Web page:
Birds are one indicator of healthy habitat, says Metro senior science analyst Katy Weil. Healthy birds mean healthy bugs, and healthy bugs mean healthy habitat. By that measure, St. Johns Prairie is succeeding.

"I've gone from seeing a handful of species 10 years ago during a bird breeding survey to well over 30," Weil said. "That's pretty significant for a piece of land this size in the middle of industry."

She's been happily surprised to see northern harriers training juveniles to fly, a doe giving birth and the occasional elk following her around the prairie. Weil is particularly excited about the nighthawks. Staff in recent years also created habitat and broadcasted recorded vocal loops specifically to attract streaked horned larks, which are federally listed as threatened. Staff happily saw a male lark in 2018.

The closed landfill is not open for public access, but visitors could soon enjoy a trail around it. Planners envision a multi-use paved trail from Chimney Park, winding around the prairie and connecting to the 40-Mile Loop a few miles north near Kelley Point Park. The trail would also connect to a prairie overlook with stunning views over North Portland, the wetlands and distant mountains.

Metro staff are determining the scope of the project, conducting feasibility studies and hoping to start community engagement on the design process as soon as fall 2019.

"It's an opportunity to get people from very diverse communities to a quiet place with some of the best nature habitat and bird viewing in all of the city," said Allan Schmidt, a senior parks planner at Metro who is overseeing the trail project.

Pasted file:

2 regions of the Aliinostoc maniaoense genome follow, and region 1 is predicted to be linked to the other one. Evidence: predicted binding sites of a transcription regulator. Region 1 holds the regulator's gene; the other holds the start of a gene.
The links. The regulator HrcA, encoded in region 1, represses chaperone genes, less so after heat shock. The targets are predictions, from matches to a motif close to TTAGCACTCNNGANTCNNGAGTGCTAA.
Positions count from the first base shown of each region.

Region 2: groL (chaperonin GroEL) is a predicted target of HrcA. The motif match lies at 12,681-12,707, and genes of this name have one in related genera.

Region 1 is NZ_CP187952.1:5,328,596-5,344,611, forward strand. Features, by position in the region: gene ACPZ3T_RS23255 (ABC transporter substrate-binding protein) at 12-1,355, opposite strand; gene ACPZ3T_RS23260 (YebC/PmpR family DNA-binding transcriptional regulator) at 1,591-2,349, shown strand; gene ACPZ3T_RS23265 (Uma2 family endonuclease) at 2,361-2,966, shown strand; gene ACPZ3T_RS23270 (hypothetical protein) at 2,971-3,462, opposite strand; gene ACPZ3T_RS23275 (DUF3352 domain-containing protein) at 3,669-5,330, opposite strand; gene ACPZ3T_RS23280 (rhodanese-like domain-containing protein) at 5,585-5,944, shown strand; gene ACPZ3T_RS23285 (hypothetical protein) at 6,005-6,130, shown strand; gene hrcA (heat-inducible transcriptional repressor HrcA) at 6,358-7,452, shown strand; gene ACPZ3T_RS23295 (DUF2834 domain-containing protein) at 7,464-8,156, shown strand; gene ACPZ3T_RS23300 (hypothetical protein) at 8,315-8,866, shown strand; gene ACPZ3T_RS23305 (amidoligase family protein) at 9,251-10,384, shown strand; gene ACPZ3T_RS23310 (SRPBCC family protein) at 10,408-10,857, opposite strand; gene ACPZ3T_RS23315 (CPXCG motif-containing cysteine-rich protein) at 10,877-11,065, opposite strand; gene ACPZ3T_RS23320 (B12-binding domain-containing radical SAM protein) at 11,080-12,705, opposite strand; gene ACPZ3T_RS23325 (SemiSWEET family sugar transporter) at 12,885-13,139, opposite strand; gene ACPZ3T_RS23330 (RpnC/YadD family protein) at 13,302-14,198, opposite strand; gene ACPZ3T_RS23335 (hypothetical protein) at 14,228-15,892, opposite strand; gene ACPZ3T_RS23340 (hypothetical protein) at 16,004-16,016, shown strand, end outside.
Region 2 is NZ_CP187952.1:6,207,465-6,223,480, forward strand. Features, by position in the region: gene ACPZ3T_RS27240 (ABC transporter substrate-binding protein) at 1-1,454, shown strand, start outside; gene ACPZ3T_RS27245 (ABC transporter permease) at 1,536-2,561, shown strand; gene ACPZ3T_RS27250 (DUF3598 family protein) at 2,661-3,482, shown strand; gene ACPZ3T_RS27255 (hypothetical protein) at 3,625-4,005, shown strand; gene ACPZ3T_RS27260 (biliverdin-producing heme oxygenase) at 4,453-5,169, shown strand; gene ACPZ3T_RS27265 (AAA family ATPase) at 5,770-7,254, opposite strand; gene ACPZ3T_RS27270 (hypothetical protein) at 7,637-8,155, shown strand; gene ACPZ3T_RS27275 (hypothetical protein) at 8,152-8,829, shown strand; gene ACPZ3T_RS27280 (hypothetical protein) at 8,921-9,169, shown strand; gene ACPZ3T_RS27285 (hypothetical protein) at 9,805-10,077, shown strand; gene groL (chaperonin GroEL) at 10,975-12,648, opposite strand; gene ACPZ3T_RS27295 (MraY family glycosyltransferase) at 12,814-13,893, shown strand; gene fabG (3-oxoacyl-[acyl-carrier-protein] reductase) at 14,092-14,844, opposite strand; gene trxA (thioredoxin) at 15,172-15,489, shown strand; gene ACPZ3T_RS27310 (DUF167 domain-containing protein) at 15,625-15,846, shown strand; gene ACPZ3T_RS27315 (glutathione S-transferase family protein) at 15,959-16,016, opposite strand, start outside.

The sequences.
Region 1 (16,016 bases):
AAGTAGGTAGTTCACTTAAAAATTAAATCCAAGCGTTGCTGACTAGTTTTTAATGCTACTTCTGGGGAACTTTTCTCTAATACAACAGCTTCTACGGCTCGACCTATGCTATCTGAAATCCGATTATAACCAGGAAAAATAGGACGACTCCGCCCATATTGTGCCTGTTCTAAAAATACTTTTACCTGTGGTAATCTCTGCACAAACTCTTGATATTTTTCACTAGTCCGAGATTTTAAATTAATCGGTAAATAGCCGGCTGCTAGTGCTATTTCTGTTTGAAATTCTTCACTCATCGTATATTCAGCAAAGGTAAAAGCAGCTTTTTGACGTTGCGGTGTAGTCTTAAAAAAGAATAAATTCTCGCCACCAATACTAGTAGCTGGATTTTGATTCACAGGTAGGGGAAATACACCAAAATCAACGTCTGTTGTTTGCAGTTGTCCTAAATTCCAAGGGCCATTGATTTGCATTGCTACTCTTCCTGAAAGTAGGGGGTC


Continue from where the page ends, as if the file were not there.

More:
The proposed St. Johns Prairie trail, paired with the city of Portland's planned bridge over Columbia Boulevard, would fill a major gap in the regional trail system.

"I'm excited about this section of trail because it will be heavily used by people in North Portland and accessed by people around the region when the full (40-Mile Loop) trail is complete," said Francie Royce, co-founder of npGREENWAY, a group that advocates for the completion of the North Portland Greenway Trail.

COURTESY OF METRO  - A network of pipes crisscross the grassy surface of the covered former landfill, burning off the remaining methane gas from the decomposing garbage buried below. Protecting public safety and wildlife will be key considerations in planning for eventual public access on the site. Opening the site to the public while there's still an active gas system is a concern, says Mike Guebert, the environmental supervisor at St. Johns Landfill. A network of pipes crisscross the grassy surface of the landfill, burning off the remaining methane-gas from the decomposing garbage. Protecting wildlife and public safety will be key. But in overcoming these complexities, a swath of land can transform from a liability to a thriving refuge for people and animals.

As a northern harrier swooped low along the prairie's surrounding tree line, Clark, the founder of the Friends of Smith and Bybee Lakes, made a quick shorthand entry in his notebook. Marveling at the beauty around him, he wondered aloud, "Did I find this place, or did it find me?"

Bylined articles by Metro writers do not necessarily represent the opinions of Metro or the Metro Council. This story was edited from its original version published at